5. February is the [coldest/shortest/second] month of the year.

>> the output

Further options in the editor:

(1) Click to delete one of the keyed responses
(2) Click to add another keyed response
(3) Change the length of the gap
(4) Specify those responses which, though acceptable, you would not include in the key, for example "lioness." (with an unnecessary full stop).

 

Back to the item-type menu

 

Cloze

The term "cloze" is used loosely here to refer to items which are displayed as a passage, not as a numbered list.

For example, if the items created in the previous section were displayed inline, we would get the following:


Passage

The text-into-items converter can be used to quickly process longer texts. There is a button there which makes it possible to replace every instance of a given word (or words) with a gap.

In the text given below, all definite and indefinite articles ("the" & "a") have been enclosed in brackets. In addition, several "empty" gaps have been added (where there should be no article, represented by [x]).

Chimp recognises synthetic speech
By Matt Walker
Editor, BBC Nature

[A] talented chimpanzee called Panzee can recognise distorted and incomplete words spoken by [a] computer, scientists have discovered. That suggests that apes may be more capable of perceiving spoken sounds than previously thought, and that [the] common ancestor of humans and chimps may also have had this ability. It also refutes [the] idea that humans have brains uniquely adapted to process speech, say [the] scientists who have published their findings in [the] journal Current Biology.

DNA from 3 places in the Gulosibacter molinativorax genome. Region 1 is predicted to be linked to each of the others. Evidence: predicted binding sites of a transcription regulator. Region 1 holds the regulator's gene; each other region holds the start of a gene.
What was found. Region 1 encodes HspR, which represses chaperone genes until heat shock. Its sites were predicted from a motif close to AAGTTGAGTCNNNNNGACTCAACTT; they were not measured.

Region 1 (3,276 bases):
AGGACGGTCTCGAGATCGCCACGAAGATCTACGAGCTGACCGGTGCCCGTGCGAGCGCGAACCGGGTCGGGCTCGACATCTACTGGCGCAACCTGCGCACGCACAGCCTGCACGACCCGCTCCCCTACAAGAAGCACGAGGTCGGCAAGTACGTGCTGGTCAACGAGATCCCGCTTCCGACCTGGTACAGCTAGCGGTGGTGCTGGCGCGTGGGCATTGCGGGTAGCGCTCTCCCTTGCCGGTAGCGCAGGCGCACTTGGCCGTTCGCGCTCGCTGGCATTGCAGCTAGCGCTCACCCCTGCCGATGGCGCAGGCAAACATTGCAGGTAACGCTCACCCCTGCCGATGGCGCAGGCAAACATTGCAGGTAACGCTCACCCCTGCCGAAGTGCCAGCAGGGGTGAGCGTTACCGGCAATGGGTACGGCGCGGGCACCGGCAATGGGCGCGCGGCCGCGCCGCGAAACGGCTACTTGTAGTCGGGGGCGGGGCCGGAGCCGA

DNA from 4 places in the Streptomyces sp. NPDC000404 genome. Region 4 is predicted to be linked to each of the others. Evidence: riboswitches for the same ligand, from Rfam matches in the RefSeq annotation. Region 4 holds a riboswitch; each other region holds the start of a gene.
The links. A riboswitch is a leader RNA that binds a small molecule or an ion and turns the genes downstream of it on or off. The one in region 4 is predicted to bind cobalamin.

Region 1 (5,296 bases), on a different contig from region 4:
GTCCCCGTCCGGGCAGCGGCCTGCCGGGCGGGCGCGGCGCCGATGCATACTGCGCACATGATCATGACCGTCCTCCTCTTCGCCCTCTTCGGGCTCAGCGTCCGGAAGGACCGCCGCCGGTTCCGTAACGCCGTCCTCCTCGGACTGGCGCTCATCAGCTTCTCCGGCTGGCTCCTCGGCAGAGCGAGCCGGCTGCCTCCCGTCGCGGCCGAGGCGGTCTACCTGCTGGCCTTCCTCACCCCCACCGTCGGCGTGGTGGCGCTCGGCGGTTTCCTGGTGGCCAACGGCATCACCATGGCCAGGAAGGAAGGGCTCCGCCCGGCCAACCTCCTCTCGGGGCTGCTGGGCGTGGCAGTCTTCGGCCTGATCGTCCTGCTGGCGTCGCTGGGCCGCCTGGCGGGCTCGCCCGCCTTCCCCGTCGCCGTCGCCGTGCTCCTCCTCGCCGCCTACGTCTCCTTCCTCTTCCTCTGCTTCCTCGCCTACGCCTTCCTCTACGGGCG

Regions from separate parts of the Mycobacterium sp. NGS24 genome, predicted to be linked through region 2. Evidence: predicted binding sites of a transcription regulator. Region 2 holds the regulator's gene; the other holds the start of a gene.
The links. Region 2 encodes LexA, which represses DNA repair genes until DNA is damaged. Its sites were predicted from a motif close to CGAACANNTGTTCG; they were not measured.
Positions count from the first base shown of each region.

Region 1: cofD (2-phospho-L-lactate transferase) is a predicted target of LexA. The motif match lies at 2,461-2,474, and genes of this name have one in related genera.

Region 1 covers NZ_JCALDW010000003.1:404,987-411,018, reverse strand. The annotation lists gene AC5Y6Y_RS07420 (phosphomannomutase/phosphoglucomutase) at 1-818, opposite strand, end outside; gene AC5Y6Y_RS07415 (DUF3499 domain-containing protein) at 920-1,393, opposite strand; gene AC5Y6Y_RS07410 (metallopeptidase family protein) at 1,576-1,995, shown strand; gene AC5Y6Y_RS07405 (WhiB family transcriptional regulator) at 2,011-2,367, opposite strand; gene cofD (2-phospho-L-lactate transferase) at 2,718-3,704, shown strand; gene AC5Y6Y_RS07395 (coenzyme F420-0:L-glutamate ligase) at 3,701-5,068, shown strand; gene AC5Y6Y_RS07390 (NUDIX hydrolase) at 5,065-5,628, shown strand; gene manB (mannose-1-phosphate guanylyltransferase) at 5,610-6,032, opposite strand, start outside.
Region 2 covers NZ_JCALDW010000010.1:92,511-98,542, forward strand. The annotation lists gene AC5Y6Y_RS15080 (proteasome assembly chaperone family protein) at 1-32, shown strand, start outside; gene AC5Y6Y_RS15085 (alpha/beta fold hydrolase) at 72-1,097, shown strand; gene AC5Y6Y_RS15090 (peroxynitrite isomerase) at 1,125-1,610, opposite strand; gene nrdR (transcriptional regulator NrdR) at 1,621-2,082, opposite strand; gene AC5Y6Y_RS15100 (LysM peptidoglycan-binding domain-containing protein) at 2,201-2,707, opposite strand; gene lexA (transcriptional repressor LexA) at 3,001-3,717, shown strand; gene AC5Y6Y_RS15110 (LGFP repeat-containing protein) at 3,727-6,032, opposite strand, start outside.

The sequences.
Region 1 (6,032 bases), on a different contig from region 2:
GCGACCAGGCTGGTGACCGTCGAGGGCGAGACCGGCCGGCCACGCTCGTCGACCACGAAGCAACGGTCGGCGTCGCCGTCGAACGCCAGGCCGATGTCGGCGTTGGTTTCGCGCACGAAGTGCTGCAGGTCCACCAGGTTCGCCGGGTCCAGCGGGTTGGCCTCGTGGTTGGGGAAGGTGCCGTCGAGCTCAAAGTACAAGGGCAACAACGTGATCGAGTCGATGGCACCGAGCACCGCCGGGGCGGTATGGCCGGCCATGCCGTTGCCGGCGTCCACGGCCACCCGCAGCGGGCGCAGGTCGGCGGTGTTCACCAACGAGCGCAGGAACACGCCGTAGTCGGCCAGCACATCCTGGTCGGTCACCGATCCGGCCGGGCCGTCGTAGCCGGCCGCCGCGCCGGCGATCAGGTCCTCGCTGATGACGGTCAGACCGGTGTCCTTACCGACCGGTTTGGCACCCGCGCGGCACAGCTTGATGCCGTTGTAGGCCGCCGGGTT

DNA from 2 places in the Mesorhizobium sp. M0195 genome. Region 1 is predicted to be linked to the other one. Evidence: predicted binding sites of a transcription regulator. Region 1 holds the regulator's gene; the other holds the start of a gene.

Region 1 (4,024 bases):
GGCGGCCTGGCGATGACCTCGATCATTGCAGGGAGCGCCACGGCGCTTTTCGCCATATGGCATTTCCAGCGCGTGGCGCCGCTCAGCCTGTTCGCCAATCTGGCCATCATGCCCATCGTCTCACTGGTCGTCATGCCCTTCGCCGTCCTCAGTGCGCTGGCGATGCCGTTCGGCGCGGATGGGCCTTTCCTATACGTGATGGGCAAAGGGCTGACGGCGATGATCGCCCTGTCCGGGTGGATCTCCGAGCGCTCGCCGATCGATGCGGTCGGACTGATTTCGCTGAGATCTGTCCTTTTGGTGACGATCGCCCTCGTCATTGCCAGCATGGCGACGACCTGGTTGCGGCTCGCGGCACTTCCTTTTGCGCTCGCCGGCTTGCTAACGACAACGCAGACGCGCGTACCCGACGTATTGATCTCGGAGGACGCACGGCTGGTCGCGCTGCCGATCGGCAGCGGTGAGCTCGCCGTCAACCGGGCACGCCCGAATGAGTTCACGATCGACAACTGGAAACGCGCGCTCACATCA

Panzee was raised from 8 days old, by humans, and was spoken to and treated as if she were human. At [the] same time, she was taught to use symbols called lexigrams to communicate. "This has resulted in Panzee showing [x] proficiency in understanding approximately 130 English words," researcher Lisa Heimbauer told BBC Nature. That made her an ideal subject to test hypotheses about how well other species, rather than humans, might be able to understand speech. "There is [a] view about [the] human ability to produce and perceive speech that is called 'Speech is Special'," said Ms Heimbauer, who is studying for her PhD. "This argument proposes that, besides humans being [the] only species able to produce speech, due to their anatomy, they also have [a] specialised, cognitive module to process speech."